In the twentieth century, governments around the world assumed a central role in building, managing, and regulating infrastructures that produced public goods in the public interest. Today, however, the status of ‘public infrastructure’ is being reconfigured and challenged in a striking range of circumstances. Technological developments, the renewed importance of private capital, and the spatial rescaling of infrastructures have raised questions about the connection between infrastructures and established forms of political collectivity. And the ‘publicness’ of infrastructure is contested through claims and counterclaims about the values produced by infrastructure, about the publics those values serve, about the kinds of expert or nonexpert knowledge that are relevant for defining these values, and about the technical means required to realize them.13Stephen J. Collier, James Christopher Mizes and Antina Von Schnitzler, “Public Infrastructures/ Infrastructural Publics,Limn, Issue 7 (2016), https://limn.it/issues/public-infrastructuresinfrastructural-publics/.

As Collier et al. note above, with the marked trend from public good to private commodification of public infrastructure, there is a critical need to question the types of value accrued through these forms of transition and who will benefit from these new values.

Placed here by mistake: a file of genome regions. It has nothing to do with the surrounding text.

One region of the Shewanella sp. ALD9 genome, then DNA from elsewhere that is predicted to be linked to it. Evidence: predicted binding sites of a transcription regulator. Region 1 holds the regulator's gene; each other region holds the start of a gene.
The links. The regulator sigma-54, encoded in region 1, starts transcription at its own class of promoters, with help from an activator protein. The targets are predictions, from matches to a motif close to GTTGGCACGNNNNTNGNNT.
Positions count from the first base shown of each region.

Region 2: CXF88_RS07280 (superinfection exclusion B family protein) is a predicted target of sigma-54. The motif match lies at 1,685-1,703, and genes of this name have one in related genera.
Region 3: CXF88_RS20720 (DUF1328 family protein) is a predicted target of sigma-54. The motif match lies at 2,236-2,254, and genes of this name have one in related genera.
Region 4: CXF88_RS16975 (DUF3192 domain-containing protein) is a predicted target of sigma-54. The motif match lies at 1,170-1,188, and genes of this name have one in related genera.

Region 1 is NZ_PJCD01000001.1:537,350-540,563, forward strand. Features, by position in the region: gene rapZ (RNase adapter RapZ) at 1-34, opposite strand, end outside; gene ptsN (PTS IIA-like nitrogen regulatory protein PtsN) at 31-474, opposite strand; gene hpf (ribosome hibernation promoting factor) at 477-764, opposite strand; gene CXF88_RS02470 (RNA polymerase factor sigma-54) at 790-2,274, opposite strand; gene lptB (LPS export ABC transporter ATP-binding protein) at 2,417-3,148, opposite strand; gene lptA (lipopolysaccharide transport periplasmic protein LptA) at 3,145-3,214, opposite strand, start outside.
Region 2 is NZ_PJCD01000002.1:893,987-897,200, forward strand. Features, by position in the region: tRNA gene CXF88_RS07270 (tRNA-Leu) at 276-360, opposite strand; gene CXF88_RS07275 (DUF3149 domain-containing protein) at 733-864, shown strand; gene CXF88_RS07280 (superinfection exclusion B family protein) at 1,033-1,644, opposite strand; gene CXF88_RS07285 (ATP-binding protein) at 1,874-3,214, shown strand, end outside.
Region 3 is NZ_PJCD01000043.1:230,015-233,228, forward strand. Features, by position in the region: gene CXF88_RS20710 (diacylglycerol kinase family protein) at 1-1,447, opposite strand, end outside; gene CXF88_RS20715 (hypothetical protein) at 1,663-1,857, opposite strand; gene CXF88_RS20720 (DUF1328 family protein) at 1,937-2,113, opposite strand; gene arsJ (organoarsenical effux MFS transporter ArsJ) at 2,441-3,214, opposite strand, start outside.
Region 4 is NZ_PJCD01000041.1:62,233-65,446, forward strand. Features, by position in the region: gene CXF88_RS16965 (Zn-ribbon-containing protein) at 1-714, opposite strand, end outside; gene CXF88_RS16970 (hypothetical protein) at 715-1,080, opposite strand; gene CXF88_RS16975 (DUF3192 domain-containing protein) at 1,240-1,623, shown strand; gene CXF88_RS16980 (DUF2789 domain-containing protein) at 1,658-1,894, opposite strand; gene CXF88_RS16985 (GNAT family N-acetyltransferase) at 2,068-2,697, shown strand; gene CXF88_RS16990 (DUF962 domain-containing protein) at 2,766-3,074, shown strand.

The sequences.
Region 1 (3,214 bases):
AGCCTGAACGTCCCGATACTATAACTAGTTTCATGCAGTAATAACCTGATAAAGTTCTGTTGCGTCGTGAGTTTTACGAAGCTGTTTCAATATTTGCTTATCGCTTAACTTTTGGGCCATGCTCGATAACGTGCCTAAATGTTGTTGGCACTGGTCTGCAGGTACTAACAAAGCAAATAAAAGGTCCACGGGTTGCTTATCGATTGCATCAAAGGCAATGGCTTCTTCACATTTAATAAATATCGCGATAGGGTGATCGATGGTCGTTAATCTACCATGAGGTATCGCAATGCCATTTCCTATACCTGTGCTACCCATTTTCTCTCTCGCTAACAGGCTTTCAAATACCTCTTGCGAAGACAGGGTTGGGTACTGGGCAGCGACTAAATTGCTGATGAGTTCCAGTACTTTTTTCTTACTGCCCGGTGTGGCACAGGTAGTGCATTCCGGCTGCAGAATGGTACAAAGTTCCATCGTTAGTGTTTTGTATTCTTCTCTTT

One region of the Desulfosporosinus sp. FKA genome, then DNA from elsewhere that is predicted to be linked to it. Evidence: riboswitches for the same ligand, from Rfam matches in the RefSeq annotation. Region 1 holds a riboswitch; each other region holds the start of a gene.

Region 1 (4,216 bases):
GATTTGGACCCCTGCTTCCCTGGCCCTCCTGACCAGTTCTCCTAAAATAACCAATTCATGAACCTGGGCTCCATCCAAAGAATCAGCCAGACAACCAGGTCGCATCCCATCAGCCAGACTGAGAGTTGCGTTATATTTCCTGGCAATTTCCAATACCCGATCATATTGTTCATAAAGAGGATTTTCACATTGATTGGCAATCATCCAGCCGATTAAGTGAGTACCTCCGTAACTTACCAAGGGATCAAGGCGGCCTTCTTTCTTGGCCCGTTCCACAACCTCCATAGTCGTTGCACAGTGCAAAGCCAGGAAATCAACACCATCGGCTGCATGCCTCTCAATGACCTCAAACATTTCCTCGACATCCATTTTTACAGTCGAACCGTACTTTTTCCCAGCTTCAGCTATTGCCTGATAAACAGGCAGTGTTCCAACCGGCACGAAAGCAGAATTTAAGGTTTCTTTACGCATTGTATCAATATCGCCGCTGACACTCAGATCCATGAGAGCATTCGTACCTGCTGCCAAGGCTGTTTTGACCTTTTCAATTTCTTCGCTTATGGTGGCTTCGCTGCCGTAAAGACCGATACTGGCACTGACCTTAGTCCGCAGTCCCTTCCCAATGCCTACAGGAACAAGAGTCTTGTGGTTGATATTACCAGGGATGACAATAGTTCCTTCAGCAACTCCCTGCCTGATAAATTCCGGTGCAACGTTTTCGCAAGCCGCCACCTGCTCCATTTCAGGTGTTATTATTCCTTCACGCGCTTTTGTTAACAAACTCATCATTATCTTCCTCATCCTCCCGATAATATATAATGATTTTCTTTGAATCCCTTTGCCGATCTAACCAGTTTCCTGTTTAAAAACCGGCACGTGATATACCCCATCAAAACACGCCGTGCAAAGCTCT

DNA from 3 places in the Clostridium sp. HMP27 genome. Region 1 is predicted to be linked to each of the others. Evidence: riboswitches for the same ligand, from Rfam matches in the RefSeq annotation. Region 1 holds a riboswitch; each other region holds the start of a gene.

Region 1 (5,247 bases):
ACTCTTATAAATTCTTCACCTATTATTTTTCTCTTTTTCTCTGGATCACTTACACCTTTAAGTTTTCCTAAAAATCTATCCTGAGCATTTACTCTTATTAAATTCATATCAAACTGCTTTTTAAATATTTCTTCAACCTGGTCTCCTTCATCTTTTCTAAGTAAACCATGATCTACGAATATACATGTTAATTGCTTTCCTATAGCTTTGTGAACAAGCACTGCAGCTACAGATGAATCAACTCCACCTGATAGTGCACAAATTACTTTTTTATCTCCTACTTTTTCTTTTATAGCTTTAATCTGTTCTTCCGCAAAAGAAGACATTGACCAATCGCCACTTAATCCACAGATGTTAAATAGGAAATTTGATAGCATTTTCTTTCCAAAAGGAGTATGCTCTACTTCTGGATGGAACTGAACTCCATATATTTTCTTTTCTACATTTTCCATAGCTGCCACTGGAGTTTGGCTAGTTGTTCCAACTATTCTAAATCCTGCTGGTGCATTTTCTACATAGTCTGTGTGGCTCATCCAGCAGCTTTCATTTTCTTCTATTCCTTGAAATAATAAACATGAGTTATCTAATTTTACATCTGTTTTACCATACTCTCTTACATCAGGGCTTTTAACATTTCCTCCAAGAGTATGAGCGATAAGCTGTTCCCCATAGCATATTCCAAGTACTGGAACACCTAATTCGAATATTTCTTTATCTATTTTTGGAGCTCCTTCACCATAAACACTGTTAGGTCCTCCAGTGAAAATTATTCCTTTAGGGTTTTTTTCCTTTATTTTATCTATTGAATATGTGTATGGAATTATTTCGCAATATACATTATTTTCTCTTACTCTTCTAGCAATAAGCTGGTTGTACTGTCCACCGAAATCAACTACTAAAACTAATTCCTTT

While the “splintering”14Stephen Graham and Simon Marvin, Splintering Urbanism, Networked Infrastructures, Technological Mobilities and the Urban Condition (London: Routledge, 2001). of public infrastructures through forms of privatisation and commercialisation still holds true, what is changing with the advent of high-performance network infrastructures is the question of how the supposed demand for 5G is rationalised. The complicated relationships between municipalities and third-party companies that result from the 5G alliances beget questions as to who really stands be empowered or to be marginalised from these new arrangements. What does it mean for private companies to be extracting value through the medium of public infrastructure? And if the raison d’etre of 5G deployments is the flourishing of the Metaverse or the enabling of fleets of autonomous vehicles, then should cities and local governments be granting some of these companies access to public resources? 

At the same time, there is some welcomed rethinking towards the current state of technology policy with some EU policymakers calling for a pushback against contemporary techno-centrism so that technology development is “regenerative and restorative by design and by action, ‘giving back’ the resources used in the past, interdependent with the natural world, adaptive to change and based on core accountability for social justice.”15European Commission, Directorate-General for Research and Innovation. Industry 5.0, a Transformative Vision for Europe: Governing Systemic Transformations Towards a Sustainable Industry, 2022, https://data.europa.eu/doi/10.2777/17322. Under the banner of ‘Industry 5.0’, this movement considers how future industry can be designed to be aligned with the European Green Deal social and environmental principles. It calls for a move away from Industry 4.0, a technology-centric paradigm that focused on data-driven solutions and the enhanced efficiency of resources through increased internet connectivity, towards “a truly innovative industrial revolution founded on human and planetary needs versus just innovation for profit.”16Industry 5.0.